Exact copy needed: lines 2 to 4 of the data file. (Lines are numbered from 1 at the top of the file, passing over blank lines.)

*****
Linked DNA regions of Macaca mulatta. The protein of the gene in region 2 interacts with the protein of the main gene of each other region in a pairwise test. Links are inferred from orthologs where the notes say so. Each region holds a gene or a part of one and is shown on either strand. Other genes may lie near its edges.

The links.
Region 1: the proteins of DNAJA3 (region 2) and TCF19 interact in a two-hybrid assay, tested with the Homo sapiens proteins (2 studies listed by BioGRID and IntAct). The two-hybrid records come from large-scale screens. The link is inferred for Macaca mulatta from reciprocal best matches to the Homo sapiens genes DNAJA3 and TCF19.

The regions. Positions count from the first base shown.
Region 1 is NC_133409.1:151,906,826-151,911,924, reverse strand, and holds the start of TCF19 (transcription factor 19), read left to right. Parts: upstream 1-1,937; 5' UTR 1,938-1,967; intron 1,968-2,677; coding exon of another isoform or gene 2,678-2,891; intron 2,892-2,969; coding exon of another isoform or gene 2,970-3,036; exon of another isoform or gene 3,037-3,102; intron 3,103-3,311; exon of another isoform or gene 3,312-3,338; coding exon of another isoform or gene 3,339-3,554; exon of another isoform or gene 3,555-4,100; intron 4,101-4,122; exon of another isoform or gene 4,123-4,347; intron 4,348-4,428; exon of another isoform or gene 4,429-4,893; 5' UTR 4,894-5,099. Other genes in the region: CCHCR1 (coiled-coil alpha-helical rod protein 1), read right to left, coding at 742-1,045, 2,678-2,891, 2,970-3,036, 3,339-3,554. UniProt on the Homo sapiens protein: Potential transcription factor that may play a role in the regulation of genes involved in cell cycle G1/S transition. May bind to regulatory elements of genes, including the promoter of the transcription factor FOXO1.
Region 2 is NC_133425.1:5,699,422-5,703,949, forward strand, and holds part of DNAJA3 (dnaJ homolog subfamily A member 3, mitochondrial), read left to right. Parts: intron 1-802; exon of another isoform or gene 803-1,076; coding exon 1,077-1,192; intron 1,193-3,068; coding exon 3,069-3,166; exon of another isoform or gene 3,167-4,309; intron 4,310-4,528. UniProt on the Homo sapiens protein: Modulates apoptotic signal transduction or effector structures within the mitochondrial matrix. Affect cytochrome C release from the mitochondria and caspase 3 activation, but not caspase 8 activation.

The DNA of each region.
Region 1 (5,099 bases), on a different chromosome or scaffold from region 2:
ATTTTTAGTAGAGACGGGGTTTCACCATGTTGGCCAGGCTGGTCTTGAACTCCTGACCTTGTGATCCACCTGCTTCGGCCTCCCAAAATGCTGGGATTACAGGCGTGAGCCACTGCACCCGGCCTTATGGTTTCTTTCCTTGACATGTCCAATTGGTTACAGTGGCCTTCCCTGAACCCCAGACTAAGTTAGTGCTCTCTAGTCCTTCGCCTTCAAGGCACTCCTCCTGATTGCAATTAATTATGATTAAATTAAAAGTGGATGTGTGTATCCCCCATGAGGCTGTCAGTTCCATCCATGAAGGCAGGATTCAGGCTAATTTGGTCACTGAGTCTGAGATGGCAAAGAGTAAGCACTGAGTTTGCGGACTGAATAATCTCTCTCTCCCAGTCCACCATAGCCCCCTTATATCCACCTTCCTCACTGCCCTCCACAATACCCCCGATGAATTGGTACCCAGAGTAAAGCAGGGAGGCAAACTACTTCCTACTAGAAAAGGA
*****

The links.
Region 1: the proteins of DNAJA3 (region 2) and TCF19 interact in a two-hybrid assay, tested with the Homo sapiens proteins (2 studies listed by BioGRID and IntAct). The two-hybrid records come from large-scale screens. The link is inferred for Macaca mulatta from reciprocal best matches to the Homo sapiens genes DNAJA3 and TCF19.

The regions. Positions count from the first base shown.